Thirty five years after his death, Andy Warhol remains a cultural icon and a purposefully enigmatic figure, whose expansive career took in painting, filmmaking, television, modeling, acting, co-founding Interview magazine, and various branded business enterprises. Far too often, his work and character continue to be misunderstood and dismissed as superficial, taking his comment from a 1967 interview too literally: “If you want to know all about Andy Warhol, just look at the surface of my paintings and films and me, and there I am. There’s nothing behind it.” Writer-director Andrew Rossi’s remarkable six-part docuseries, The Andy Warhol Diaries, executive produced by Ryan Murphy, determinedly examines what lies beneath that surface, using the pop artist’s posthumously published Diaries as a window into his personal life, thereby offering a rich and nuanced understanding of the man and his work.
Conceived as a way to keep track of his expenditure for tax purposes, Warhol’s Diaries quickly evolved to include details of all aspects of his life. They were dictated via telephone almost every week day at 9am, from November 1976 until his death in February 1987, to his friend Pat Hackett, who edited the published Diaries, condensing over 20,000 pages to around 800 in the process. In an interview for the series, Hackett describes the Diaries as Warhol’s “way of collecting his life”.
For Eva Hoffman though, in her original June 1989 review of the Diaries in The New York Times, the text was “almost entirely uninflected, and more endlessly repetitious than any of Warhol’s serial images”. She went on to question whether “Warhol’s voice” might have “got lost between dictation and transcription”, and concludes that “such a devotion to the spectacle of nothing” is “monumentally tedious”. However, she did acknowledge that were the “occasional glimmerings of a person” within the pages of the Diaries, and that Warhol “seems to get genuinely depressed by breakups with his boyfriends”.
With his documentary adaption of the Diaries, Rossi rediscovers “Warhol’s voice” and its “inflections”, with much of the series, ingeniously, narrated by Warhol himself. In a bold move that pays off beautifully, Rossi employs AI technology to build a vocal recreation—filtered through actor Bill Irwin—which sounds intentionally robotic at times, while at others affectingly human; alive with feeling and intention. When we first hear the AI Warhol, a caption on screen reminds us of his declaration to Time magazine in 1963: “Machines have less problems. I’d like to be a machine, wouldn’t you?” While later in the series, we witness Andy going through the uncomfortable process of modeling for a robot version of himself that’s being constructed.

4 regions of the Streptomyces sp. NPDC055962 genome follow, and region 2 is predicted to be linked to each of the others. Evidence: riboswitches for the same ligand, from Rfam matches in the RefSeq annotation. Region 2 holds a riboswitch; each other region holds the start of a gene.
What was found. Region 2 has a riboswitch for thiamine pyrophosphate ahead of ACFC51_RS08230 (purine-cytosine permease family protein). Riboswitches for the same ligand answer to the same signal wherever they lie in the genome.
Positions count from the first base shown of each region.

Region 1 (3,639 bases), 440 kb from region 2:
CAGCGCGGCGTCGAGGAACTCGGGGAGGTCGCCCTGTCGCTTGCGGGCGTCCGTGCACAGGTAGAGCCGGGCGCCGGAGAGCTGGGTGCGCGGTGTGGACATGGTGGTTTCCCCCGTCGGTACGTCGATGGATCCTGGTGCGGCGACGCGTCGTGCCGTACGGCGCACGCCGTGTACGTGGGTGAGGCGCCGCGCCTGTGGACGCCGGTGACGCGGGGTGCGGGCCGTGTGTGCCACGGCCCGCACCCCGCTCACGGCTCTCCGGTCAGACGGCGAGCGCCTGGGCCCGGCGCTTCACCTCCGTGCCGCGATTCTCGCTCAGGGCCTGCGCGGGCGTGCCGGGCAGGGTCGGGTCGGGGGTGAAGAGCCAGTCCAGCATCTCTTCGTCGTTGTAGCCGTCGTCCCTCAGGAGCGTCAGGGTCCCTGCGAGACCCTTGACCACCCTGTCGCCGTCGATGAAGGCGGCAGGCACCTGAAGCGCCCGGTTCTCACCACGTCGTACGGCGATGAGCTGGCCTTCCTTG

Rossi also mines the Diaries for those “glimmerings of a person” and references to Warhol’s boyfriends. In fact, at the heart of the series is a sensitive, unhurried, and detailed exploration of the two most prominent and long-lasting romantic relationships in Warhol’s life. Firstly, the impossibly handsome Jed Johnson, whose introduction to The Factory in the 1960s saw him sweeping the floors, before going on to edit several Warhol movies, eventually directing Bad in 1977, then focusing on his own successful interior design career. After that relationship ended, Warhol began sending roses to a Paramount executive with movie star All-American looks, Jon Gould, and another enduring romantic partnership eventually developed, thanks to some matchmaking by Andy’s friend, the photographer Christopher Makos.
Endorsed by the Andy Warhol Foundation and the Andy Warhol Museum, the series creators had access to an extraordinary archive of film and video footage, photography, and of course artwork. In the segments that focus on Warhol’s love life, his own words are beautifully illustrated and enhanced by private photography, home videos (including a fabulous Cape Cod dinner), and letters and poetry between the men, that capture the intimacy and deep affection between them. Both Jed and Jon shared Warhol’s East 66th Street Manhattan townhouse with him during their respective years with the artist, and Warhol was introduced to their families. Rossi ponders whether, decades before equal marriage, Warhol would have considered both of these relationships as essentially marriages. He answers his own question with the wealth of evidence he offers us about how they shared their lives. One particularly touching detail is the amount of time Warhol spent at Gould’s hospital bedside, especially given the artist’s understandable fear of medical establishments, following the trauma of being shot in 1968.